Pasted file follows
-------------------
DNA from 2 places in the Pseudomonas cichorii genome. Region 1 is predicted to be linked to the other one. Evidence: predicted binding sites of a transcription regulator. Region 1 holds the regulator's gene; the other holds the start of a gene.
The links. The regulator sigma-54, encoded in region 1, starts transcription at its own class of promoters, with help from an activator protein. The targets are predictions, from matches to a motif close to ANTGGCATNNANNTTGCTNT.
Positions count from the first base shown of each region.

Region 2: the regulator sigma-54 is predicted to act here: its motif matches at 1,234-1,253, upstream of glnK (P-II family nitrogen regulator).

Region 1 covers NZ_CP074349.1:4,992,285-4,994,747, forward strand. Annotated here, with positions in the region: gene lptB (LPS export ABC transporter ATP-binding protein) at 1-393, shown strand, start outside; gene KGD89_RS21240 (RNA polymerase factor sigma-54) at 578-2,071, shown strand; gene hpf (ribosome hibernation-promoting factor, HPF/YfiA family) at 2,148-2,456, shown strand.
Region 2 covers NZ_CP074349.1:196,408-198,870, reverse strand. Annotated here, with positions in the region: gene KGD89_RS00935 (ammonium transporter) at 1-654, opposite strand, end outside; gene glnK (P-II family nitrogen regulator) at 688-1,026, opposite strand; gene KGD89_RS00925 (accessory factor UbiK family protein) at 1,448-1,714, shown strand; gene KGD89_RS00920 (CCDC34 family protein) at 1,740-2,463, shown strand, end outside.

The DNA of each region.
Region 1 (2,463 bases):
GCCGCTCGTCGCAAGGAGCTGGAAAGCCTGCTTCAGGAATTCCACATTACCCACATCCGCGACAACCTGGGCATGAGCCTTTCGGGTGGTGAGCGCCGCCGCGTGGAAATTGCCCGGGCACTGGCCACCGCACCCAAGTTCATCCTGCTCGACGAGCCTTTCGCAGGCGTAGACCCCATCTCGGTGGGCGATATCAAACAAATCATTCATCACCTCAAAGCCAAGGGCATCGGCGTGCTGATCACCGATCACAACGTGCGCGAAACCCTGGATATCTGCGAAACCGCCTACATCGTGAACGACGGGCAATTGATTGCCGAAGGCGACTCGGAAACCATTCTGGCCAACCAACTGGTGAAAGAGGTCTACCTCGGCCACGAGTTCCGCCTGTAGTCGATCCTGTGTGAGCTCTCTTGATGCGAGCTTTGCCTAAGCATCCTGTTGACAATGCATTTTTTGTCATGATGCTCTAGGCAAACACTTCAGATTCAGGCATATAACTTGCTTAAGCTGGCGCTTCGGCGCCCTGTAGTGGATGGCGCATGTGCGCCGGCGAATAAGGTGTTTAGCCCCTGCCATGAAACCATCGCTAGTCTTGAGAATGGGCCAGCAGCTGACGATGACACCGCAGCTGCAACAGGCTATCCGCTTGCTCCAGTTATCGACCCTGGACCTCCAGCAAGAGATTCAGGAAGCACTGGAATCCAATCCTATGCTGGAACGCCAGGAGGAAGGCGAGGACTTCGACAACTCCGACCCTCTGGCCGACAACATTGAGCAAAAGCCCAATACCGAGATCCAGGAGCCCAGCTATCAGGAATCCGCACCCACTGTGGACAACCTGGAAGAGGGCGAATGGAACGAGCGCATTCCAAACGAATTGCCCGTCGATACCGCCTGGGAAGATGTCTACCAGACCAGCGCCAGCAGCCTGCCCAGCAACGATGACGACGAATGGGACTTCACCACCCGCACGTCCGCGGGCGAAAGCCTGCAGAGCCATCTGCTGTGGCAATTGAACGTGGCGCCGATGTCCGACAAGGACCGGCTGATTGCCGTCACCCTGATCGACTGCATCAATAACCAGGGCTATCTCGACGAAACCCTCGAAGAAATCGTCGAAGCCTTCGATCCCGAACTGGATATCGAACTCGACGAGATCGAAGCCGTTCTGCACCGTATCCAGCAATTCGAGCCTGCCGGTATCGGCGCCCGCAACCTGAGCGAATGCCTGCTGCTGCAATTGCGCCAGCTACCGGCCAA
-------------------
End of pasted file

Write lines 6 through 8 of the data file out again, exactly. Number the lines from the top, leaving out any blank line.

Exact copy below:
Region 2 covers NZ_CP074349.1:196,408-198,870, reverse strand. Annotated here, with positions in the region: gene KGD89_RS00935 (ammonium transporter) at 1-654, opposite strand, end outside; gene glnK (P-II family nitrogen regulator) at 688-1,026, opposite strand; gene KGD89_RS00925 (accessory factor UbiK family protein) at 1,448-1,714, shown strand; gene KGD89_RS00920 (CCDC34 family protein) at 1,740-2,463, shown strand, end outside.

The DNA of each region.
Region 1 (2,463 bases):